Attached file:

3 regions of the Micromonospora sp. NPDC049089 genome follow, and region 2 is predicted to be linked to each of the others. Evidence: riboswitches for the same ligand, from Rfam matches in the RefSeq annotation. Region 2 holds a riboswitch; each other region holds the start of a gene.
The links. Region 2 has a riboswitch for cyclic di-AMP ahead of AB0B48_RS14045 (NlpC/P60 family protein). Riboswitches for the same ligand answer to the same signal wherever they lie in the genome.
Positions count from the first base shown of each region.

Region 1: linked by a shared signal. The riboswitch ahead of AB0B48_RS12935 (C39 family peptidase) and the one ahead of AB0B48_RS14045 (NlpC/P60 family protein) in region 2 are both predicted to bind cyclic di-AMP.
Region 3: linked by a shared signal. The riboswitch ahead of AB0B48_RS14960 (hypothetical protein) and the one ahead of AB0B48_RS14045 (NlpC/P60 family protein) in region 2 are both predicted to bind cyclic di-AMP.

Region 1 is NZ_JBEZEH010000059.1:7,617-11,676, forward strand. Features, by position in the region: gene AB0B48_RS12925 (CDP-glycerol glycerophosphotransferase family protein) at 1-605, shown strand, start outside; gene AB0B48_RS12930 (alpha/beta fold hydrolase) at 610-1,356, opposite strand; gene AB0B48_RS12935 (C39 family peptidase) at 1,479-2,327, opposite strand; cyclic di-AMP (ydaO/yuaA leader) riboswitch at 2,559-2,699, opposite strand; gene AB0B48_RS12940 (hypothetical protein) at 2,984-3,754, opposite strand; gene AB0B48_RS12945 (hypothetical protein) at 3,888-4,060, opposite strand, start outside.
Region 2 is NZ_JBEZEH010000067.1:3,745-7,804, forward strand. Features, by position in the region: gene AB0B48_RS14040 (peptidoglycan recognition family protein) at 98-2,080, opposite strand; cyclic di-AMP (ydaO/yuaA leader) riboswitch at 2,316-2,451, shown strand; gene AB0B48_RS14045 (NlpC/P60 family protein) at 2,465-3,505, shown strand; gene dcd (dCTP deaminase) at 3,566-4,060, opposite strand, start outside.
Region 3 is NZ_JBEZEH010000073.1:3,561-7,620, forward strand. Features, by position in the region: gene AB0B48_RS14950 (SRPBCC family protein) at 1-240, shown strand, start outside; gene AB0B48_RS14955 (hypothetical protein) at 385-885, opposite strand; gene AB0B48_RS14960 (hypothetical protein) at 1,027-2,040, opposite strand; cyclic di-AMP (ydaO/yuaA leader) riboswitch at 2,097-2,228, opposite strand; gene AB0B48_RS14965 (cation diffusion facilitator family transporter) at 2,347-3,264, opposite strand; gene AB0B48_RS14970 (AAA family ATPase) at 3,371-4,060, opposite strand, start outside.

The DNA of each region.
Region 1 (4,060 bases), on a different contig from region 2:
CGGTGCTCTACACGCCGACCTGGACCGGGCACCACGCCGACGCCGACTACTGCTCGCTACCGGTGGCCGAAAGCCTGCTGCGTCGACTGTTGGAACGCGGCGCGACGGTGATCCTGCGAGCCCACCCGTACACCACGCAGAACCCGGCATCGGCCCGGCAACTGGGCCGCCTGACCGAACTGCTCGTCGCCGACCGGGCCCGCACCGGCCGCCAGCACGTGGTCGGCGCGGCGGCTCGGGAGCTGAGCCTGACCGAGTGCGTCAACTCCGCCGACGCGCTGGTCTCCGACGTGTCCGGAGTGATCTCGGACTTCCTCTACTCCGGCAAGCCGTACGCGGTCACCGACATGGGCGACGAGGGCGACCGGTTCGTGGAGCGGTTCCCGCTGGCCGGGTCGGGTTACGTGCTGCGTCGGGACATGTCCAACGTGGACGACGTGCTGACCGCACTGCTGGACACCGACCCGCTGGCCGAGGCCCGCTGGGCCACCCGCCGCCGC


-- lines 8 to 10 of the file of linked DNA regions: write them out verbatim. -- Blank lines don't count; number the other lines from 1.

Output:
Region 3 is NZ_JBEZEH010000073.1:3,561-7,620, forward strand. Features, by position in the region: gene AB0B48_RS14950 (SRPBCC family protein) at 1-240, shown strand, start outside; gene AB0B48_RS14955 (hypothetical protein) at 385-885, opposite strand; gene AB0B48_RS14960 (hypothetical protein) at 1,027-2,040, opposite strand; cyclic di-AMP (ydaO/yuaA leader) riboswitch at 2,097-2,228, opposite strand; gene AB0B48_RS14965 (cation diffusion facilitator family transporter) at 2,347-3,264, opposite strand; gene AB0B48_RS14970 (AAA family ATPase) at 3,371-4,060, opposite strand, start outside.

The DNA of each region.
Region 1 (4,060 bases), on a different contig from region 2: